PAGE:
Hydrangeas are beautiful large leafed plants with flowers that come in variations of whites, purples, blues and pinks. These plants prefer morning sun with partial afternoon shade and need to be watered well to survive. Hydrangeas are sturdy plants, but do have some insects and pests that you should be aware of, such as aphids, leaf tiers, rose chafers and red spider mites.
Mist the leaves with water from the garden hose to get rid of aphids--a pear-shaped insect that harbors on the underside of the leaves.
Crush caterpillar larvae in the leaves if you notice leaf tiers on the hydrangea. These pests bind the leaves together for protection. If they begin to turn into small, green caterpillars with brown heads, remove them from the leaves and throw them in a bucket of soapy water until they are all gone.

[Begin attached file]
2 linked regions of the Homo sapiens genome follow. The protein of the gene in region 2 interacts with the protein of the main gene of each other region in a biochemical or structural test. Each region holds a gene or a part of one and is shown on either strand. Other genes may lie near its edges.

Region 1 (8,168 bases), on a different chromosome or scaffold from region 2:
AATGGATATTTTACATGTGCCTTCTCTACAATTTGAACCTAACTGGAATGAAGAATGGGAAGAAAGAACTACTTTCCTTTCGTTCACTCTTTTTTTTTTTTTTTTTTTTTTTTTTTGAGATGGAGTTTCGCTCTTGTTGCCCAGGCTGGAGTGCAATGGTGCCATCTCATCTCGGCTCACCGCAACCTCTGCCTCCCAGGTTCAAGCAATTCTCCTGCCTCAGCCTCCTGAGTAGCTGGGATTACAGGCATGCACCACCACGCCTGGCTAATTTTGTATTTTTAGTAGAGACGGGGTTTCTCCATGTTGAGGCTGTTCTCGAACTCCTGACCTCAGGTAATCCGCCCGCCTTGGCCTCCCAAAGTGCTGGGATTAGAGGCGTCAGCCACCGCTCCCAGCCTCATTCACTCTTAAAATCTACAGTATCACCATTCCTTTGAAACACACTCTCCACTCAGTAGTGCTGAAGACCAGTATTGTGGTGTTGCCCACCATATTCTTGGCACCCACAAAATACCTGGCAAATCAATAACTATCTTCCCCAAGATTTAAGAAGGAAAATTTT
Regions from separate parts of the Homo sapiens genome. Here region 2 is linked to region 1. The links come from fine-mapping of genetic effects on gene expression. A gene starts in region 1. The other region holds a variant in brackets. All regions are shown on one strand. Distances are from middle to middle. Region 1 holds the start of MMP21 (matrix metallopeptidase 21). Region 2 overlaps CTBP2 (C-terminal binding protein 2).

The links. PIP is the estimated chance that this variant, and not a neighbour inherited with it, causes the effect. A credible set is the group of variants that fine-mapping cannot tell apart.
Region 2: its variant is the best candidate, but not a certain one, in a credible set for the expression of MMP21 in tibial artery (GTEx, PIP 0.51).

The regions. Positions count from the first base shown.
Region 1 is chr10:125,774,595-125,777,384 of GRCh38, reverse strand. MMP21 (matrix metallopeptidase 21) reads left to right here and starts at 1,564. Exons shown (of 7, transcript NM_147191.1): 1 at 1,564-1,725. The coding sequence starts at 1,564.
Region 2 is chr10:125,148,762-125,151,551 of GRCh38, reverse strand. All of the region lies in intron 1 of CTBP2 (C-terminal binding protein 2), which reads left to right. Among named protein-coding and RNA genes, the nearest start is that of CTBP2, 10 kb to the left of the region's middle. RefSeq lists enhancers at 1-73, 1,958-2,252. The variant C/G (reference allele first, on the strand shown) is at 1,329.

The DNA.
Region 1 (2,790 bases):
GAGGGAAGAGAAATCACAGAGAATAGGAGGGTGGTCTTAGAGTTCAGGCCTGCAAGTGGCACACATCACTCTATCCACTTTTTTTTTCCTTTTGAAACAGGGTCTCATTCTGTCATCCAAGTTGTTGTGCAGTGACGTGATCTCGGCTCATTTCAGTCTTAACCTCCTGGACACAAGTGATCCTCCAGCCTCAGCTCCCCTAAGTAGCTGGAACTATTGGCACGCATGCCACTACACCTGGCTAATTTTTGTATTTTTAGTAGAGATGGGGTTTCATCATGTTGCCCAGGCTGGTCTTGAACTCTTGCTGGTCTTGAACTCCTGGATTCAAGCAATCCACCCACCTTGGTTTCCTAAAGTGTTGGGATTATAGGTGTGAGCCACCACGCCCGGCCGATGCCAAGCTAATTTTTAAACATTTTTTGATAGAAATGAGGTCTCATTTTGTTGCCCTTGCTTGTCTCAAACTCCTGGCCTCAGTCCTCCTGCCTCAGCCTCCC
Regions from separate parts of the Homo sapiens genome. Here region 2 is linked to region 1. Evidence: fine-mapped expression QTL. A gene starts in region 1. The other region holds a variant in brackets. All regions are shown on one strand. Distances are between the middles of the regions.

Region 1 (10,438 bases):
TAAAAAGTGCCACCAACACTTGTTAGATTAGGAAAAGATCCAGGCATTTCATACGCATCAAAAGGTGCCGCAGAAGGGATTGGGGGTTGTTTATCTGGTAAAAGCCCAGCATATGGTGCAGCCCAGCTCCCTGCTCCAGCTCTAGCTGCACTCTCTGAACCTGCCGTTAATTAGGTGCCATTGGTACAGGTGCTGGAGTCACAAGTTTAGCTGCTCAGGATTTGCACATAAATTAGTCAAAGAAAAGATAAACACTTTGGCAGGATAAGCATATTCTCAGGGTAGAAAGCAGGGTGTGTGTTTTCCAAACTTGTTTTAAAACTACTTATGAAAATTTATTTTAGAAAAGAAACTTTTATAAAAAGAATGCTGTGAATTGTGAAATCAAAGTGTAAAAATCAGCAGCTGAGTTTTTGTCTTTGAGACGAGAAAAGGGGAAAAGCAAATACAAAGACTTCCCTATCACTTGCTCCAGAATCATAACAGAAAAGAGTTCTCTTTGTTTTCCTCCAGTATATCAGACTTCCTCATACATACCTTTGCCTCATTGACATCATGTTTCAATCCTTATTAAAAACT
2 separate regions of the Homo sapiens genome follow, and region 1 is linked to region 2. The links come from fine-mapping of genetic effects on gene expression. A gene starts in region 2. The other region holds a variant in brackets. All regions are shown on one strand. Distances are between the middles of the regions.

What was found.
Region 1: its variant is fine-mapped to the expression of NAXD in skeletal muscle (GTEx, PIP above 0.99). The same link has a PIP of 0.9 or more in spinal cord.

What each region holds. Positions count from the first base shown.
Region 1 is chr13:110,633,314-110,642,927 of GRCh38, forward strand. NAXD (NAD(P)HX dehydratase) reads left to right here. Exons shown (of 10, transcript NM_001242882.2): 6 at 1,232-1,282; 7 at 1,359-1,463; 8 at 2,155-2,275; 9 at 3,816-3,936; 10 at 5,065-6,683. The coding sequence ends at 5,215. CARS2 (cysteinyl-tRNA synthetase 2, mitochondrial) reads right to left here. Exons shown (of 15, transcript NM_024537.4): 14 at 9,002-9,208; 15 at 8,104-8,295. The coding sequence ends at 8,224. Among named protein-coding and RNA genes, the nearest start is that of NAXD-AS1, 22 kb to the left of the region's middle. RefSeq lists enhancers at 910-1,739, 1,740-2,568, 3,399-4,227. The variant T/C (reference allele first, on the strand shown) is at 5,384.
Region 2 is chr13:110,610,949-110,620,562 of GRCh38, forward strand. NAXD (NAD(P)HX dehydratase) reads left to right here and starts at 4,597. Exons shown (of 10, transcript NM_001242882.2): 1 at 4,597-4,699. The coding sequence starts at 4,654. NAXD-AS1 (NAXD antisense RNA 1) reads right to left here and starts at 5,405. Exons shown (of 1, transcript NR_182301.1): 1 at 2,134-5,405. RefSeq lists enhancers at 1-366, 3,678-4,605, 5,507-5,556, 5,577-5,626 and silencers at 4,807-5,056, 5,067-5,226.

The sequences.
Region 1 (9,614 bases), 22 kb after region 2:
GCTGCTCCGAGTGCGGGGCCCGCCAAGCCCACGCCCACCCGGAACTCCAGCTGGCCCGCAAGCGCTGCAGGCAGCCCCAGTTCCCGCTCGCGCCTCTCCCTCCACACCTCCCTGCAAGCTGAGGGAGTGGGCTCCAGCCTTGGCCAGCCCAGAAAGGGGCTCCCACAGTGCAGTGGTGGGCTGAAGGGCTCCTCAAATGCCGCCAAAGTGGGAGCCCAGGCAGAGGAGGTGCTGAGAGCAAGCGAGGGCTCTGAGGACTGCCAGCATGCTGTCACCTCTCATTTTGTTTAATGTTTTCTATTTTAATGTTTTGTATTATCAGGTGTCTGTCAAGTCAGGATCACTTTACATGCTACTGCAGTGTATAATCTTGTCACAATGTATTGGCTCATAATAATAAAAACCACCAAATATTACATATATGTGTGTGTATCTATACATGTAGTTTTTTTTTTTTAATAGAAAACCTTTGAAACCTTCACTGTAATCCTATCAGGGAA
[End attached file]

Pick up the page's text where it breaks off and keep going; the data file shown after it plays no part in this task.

Spray the leaves with water every day for three to four days with water from the garden hose if leaves are turning brown on the edges or look like they are burned. This is most likely from spider mites.
Apply a solution of insecticidal soap to the leaves for heavier spider mite infestations.
Fertilize the hydrangea plant with fish emulsion and compost to encourage certain fungi that eat worms and keep pests away.